Extreme Temperatures Are Affecting Marijuana Growth In 2021
Heat on the West Coast is making marijuana cultivation more difficult.
Cultivation

Extreme Temperatures Are Affecting Marijuana Growth On The West Coast

Heat on the West Coast is making marijuana cultivation more difficult.
Cultivation

Extreme Temperatures Are Affecting Marijuana Growth On The West Coast

PUBLISHED
Jul 03, 2021
read time 2 MIN
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The incredibly warm temperature is unprecedented and its effect on cannabis production is not ideal. Right now, the West Coast is witnessing the impact that the extreme heat can have on growers and their crops. From the way it affects the growth of trichomes to the way it manipulates the overall production for the worse, growers all across Western America are finding new ways to deal with this weather.

Experts are providing a few ways to work around these issues, though. While Washington is awaiting 100-degree weather, the frontier of cultivation should be considering a few things. For one, shade cloths for fields. This will help prevent the beating sun and heat from completely destroying your growth.

The unfortunate part about the unseen temperatures is that it’s likely here to stay. The impacts of climate change across the world are real which means that cultivators must adapt. The regional climate should be accounted for moving forward when tweaking with the genetics of any strains.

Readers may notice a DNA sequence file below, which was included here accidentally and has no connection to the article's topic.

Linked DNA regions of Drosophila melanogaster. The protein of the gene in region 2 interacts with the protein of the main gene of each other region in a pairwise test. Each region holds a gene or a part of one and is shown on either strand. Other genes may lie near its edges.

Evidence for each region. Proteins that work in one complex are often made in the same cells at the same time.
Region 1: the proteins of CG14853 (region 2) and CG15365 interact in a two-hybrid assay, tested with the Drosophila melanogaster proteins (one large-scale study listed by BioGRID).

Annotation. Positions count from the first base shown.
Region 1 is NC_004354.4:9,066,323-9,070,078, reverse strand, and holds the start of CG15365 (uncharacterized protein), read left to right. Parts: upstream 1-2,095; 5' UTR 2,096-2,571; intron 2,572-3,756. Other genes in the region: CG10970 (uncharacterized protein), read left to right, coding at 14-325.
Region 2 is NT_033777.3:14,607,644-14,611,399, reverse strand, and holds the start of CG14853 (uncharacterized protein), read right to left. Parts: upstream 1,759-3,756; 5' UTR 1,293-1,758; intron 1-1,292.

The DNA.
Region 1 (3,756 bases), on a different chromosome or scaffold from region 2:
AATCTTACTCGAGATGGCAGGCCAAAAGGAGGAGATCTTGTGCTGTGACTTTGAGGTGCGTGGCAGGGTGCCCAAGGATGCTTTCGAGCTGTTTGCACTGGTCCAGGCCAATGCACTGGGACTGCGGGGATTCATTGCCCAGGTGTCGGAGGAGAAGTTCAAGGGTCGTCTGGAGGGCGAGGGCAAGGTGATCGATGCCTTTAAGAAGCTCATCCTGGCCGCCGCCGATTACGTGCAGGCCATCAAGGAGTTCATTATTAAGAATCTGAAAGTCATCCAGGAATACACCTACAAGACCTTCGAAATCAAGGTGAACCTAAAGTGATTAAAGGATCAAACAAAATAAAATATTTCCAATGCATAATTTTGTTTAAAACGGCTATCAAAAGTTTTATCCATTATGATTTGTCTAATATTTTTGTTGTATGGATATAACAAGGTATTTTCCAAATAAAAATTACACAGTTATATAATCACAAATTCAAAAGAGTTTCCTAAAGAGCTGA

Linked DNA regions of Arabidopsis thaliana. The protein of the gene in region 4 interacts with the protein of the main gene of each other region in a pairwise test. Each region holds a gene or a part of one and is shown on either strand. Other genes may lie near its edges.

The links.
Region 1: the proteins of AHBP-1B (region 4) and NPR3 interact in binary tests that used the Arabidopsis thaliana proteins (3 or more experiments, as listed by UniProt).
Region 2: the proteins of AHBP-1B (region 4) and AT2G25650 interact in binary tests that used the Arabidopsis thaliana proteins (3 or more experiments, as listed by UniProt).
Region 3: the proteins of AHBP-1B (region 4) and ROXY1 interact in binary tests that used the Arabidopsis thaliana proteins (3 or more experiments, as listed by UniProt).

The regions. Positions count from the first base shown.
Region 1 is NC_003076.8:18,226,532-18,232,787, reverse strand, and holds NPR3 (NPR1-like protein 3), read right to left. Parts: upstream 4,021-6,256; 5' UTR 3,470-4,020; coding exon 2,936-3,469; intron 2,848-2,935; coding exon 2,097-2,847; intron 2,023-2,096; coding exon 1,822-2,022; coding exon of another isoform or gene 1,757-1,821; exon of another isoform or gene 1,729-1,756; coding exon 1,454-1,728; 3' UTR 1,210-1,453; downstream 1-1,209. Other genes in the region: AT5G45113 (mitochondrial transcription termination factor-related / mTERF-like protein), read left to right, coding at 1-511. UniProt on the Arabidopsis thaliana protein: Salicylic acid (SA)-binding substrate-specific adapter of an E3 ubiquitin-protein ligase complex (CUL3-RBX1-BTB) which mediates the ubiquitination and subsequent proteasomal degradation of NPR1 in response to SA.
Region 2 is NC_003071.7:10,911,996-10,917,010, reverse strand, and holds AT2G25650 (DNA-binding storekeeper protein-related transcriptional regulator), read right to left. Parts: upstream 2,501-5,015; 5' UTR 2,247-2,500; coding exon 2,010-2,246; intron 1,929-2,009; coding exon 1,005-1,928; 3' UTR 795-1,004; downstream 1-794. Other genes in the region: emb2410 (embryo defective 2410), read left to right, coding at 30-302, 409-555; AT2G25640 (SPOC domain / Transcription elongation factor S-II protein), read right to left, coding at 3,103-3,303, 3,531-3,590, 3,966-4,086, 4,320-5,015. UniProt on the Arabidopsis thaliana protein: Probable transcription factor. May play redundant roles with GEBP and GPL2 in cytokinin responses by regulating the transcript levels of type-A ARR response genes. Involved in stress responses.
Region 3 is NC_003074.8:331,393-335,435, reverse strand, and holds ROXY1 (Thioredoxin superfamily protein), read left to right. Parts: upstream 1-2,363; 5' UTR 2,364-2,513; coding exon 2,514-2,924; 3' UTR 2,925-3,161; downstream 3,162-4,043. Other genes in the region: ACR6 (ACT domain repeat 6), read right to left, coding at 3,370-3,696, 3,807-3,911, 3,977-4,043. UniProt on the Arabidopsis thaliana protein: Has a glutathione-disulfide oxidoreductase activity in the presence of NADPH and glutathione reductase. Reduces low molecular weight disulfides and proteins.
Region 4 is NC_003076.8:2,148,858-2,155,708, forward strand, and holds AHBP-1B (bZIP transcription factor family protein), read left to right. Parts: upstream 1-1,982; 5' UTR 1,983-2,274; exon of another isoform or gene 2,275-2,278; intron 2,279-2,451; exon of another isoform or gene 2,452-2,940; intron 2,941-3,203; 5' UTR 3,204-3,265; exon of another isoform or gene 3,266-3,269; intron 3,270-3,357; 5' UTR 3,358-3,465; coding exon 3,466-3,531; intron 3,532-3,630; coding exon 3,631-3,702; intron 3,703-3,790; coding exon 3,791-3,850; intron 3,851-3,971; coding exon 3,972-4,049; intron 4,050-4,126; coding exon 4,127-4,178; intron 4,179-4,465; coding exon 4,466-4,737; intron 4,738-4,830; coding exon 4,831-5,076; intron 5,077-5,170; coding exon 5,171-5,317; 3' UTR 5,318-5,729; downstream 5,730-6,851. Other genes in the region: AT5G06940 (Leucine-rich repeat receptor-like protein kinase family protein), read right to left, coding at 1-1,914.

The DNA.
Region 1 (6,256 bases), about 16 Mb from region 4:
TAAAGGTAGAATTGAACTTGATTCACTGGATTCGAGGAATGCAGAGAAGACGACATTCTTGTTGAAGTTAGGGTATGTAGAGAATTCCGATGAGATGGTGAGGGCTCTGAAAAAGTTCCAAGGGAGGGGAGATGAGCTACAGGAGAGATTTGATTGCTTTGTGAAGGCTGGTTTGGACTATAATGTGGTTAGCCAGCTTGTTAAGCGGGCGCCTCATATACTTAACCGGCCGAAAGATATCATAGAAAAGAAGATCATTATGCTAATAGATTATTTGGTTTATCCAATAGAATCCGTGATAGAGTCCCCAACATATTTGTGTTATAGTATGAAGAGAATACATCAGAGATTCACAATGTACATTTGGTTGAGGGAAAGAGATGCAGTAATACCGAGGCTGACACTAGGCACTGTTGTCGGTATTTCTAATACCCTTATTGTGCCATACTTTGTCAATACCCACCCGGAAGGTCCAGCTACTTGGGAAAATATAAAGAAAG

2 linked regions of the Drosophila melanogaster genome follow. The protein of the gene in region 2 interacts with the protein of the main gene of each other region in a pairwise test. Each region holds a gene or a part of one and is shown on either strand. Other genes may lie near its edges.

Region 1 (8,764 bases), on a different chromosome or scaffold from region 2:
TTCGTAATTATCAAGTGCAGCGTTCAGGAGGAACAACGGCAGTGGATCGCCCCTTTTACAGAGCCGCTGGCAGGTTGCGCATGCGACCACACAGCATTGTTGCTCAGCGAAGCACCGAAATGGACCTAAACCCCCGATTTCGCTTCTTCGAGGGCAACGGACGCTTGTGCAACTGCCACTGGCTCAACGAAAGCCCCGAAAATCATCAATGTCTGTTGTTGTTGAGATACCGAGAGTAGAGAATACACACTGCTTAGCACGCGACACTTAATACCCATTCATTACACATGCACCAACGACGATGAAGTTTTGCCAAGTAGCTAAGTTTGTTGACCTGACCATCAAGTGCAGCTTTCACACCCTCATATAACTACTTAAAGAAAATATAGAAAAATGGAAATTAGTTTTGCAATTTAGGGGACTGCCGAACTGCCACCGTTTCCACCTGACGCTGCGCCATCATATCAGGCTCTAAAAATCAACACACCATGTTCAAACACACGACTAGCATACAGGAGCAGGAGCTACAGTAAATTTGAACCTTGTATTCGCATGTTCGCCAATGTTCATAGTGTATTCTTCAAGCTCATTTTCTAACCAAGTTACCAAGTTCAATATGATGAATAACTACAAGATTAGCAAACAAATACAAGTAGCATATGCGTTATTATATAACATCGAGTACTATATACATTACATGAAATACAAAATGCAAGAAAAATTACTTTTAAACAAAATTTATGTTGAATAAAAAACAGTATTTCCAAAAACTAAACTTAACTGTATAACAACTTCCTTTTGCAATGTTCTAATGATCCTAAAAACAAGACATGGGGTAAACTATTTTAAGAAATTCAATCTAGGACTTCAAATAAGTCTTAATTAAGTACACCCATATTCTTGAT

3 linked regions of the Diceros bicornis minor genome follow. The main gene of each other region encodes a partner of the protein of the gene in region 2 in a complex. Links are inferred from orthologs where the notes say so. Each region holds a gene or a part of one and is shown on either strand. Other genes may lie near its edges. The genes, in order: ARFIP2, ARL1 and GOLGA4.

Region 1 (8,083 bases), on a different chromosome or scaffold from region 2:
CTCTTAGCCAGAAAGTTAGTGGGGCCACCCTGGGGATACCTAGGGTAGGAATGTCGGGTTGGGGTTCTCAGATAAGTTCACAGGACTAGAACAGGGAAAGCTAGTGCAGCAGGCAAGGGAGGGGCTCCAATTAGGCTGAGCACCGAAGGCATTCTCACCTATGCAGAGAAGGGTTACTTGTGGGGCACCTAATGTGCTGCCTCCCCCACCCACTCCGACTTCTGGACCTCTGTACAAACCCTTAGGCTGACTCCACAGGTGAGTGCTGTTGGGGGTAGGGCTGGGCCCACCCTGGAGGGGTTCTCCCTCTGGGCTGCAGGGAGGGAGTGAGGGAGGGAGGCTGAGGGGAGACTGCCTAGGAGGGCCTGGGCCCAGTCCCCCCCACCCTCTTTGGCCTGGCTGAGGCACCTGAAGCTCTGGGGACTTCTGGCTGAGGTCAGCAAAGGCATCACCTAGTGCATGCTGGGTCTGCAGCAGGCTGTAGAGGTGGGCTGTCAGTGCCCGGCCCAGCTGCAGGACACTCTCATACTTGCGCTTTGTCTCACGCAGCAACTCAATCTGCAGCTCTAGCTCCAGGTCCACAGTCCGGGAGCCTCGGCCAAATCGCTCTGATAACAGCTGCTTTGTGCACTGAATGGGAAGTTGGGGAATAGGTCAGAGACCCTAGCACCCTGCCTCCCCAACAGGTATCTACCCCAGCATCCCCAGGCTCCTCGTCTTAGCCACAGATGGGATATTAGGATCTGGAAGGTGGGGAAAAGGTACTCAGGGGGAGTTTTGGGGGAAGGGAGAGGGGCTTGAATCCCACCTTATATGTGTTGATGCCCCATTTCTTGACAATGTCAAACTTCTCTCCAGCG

Take Western States Hemp, for example. The Nevada-based company is set to face high temperatures in the coming weeks but CEO Adrienne Snow explained that their plants were created to not only withstand but thrive in that type of heat. “In our earliest days of growing, we started to seek out plants that seem to thrive in those high temperatures,” said Snow.

Another tip for cultivators is to adjust the hours of their laborers to work during better conditions. Okanogan County, WA’s Aloha Botanics has been dealing with temperatures well above average. Scott Berka, CEO of Aloha Botanics, explained that hours for the cultivation team have adjusted work hours to adapt to the recent extreme heat. The crew kicks their shift off at 5 a.m. and wraps up by noon. Berka said that additional workers are called after hours if necessary.

Hopefully, these tricks can help growers across the country adapt to the extreme weather ahead.

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